New York Times
Published: December 26, 1938
Mrs. Crossman, 77, Booth’s Daughter
Famous Tragedian’s Heir Dies in Home of Her Son at the Age of 77 Years
Mrs. Edwina Booth Crossman, only daughter of Edwin Booth, died suddenly yesterday at the age of 77 in the home of her son, Edwon Booth Grossman at the Holley Chambers, 33 Washington Square.
Although interested for many years in social and charitable affairs, Mrs. Crossman had not been active for some time before her death. Her children and grandchildren had carried on in her stead, perpetuating the memory of her illustrious father. At every event relating to the great tragedian his daughter always was remembered. When members of The Players, to whom Edwin Booth gave his dwellin at 16 Gramercy Park as a clubhouse, honored the 100th anniversary of his birth in 1933, Mrs. Crossman was unable to be present, but a bunch of red and white roses was sent to her through her grandchildren, who represented her on the occasion.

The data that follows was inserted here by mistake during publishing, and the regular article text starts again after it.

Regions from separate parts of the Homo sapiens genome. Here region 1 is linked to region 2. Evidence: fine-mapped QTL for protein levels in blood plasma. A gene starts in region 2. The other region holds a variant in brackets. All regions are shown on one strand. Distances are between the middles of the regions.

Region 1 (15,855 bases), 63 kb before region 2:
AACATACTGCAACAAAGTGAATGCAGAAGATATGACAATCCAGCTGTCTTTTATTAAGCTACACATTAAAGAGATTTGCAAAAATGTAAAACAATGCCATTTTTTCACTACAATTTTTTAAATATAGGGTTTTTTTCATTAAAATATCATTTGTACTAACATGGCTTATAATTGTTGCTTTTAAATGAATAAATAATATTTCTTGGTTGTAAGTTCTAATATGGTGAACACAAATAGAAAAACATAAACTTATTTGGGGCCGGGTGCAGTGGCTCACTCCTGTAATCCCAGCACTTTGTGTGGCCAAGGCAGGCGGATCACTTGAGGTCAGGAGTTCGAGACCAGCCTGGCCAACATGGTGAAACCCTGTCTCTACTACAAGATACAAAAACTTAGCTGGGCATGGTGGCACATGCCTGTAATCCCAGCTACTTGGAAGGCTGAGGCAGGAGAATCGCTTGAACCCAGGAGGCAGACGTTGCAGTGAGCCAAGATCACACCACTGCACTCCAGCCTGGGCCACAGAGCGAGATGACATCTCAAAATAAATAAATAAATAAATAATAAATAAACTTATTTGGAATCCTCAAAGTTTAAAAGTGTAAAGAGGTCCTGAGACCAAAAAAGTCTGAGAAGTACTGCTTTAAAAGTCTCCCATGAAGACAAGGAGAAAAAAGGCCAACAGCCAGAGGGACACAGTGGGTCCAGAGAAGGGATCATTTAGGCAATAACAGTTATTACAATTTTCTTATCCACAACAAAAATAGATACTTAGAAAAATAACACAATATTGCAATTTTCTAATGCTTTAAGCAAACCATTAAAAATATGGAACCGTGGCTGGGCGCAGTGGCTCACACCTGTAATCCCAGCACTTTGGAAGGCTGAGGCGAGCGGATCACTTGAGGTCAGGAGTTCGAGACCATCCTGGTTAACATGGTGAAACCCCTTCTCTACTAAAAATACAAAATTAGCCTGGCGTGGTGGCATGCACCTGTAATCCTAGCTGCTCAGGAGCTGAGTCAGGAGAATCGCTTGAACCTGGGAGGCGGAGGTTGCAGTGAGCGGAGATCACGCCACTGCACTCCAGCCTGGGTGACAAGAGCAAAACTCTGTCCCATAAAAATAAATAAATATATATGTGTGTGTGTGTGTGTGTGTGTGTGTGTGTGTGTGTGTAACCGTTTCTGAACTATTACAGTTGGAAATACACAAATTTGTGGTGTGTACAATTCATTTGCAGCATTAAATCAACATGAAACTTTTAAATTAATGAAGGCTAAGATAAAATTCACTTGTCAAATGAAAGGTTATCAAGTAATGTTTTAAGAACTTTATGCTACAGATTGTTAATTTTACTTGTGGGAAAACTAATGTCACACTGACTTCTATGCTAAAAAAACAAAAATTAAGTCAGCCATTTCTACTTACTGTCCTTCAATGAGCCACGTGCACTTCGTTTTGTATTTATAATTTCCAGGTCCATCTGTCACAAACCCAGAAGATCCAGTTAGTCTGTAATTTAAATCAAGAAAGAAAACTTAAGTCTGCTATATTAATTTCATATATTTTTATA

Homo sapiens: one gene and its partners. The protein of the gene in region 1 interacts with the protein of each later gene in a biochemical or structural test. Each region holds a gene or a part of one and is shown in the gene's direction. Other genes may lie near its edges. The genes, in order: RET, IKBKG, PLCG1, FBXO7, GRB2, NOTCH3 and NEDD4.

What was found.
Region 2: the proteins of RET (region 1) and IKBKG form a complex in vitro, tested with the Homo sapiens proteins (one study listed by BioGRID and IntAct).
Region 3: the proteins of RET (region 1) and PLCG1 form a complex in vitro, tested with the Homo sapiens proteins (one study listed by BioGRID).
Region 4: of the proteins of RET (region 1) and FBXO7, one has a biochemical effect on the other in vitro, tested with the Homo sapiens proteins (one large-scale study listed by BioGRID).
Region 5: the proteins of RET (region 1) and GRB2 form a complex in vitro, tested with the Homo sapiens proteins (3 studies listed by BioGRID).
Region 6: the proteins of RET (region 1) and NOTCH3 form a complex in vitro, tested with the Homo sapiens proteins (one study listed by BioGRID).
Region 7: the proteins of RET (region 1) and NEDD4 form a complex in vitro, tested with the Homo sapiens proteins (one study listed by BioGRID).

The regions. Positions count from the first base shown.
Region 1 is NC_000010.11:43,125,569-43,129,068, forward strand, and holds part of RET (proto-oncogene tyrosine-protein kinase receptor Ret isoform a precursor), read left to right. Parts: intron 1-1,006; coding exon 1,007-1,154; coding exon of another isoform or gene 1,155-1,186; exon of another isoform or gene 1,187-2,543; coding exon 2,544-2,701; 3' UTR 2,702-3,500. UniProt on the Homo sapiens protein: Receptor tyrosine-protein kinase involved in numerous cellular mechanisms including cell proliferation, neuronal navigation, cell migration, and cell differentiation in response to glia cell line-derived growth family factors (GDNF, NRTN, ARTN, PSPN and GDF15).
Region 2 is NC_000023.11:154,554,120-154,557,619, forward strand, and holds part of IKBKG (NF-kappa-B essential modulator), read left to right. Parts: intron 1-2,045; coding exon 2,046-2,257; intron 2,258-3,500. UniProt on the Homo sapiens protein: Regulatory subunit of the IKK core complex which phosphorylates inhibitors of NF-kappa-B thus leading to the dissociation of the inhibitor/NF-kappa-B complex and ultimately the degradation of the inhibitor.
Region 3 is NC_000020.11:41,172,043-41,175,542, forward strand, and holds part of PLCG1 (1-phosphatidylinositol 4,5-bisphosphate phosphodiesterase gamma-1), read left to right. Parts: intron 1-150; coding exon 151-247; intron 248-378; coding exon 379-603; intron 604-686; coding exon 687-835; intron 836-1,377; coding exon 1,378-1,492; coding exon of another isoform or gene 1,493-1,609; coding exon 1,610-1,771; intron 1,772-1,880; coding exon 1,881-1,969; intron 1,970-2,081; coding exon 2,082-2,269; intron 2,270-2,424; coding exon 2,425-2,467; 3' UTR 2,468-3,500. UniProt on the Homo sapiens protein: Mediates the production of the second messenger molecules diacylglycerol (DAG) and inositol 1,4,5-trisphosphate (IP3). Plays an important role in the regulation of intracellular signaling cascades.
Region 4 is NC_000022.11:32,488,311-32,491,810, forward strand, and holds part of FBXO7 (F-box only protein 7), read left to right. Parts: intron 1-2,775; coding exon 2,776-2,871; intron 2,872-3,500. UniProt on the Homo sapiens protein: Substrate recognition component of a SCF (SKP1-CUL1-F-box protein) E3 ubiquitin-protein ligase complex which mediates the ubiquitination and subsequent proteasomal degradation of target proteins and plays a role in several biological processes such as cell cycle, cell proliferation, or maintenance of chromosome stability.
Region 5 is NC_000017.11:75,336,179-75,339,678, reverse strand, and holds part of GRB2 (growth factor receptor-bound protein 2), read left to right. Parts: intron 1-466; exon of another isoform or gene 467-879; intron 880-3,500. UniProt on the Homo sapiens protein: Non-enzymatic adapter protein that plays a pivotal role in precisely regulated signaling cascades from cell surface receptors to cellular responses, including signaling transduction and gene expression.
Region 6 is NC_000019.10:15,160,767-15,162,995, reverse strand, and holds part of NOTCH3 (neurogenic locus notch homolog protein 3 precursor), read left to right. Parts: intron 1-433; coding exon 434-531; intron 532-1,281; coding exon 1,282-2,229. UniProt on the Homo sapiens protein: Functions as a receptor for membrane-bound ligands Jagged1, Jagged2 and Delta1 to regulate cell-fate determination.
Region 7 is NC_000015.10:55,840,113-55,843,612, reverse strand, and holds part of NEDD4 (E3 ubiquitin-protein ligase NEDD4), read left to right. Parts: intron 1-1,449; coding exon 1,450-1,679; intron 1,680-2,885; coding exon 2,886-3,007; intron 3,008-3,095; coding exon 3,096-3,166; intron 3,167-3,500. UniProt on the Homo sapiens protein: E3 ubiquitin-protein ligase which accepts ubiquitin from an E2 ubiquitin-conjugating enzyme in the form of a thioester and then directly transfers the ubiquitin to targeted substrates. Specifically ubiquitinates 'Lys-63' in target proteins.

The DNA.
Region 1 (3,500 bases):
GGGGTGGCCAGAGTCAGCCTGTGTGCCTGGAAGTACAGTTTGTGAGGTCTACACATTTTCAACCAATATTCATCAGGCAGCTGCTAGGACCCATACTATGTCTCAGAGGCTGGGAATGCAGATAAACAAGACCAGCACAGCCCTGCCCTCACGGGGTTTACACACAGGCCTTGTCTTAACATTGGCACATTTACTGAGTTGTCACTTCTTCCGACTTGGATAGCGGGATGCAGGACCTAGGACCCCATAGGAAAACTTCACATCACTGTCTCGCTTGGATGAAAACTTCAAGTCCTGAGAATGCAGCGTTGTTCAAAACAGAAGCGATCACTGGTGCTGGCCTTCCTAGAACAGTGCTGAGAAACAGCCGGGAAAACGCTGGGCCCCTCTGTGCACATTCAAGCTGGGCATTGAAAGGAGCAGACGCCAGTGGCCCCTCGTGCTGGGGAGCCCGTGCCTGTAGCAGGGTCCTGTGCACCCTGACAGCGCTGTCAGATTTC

It was to Mrs. Crossman that Edwin Booth gave the first recording of his voice back in 1888. Members of the family were not certain yesterday whether these rare discs, of fragile construction, were still in existence. It is believed that these records registered many of Mr. Booth’s famous Shakesperean parts.
In 1895 Mrs. Crossman published a book of letters she had received from her father during the most interesting periods of his colorful life. These letters gave the reader a keen insight into his rare personality and genius.
Mrs. Crossman was born in Fulham, England, on Dec. 9, 1861 during one of her father’s stage tours there. Her family came to the United States early in her life. She was educated at the Sacred Heart Convent in Philadelphia.
On Mar. 15, 1885, she became Mrs. Grossman, her husband being a banker of New York and Boston. Two children were born to them, both of whom survive. They are Edwin Booth Grossman and Mrs. Mildred Booth Tilton of Pasadena, Calif. Also surviving are three grandchildren, Edwina Booth Waterbury and Edwin Booth Waterbury, children of Mrs. Tilton, and Lois Fellowes Grossman.
Mrs. Crossman changed her name from Grossman for patriotic reasons during the World War.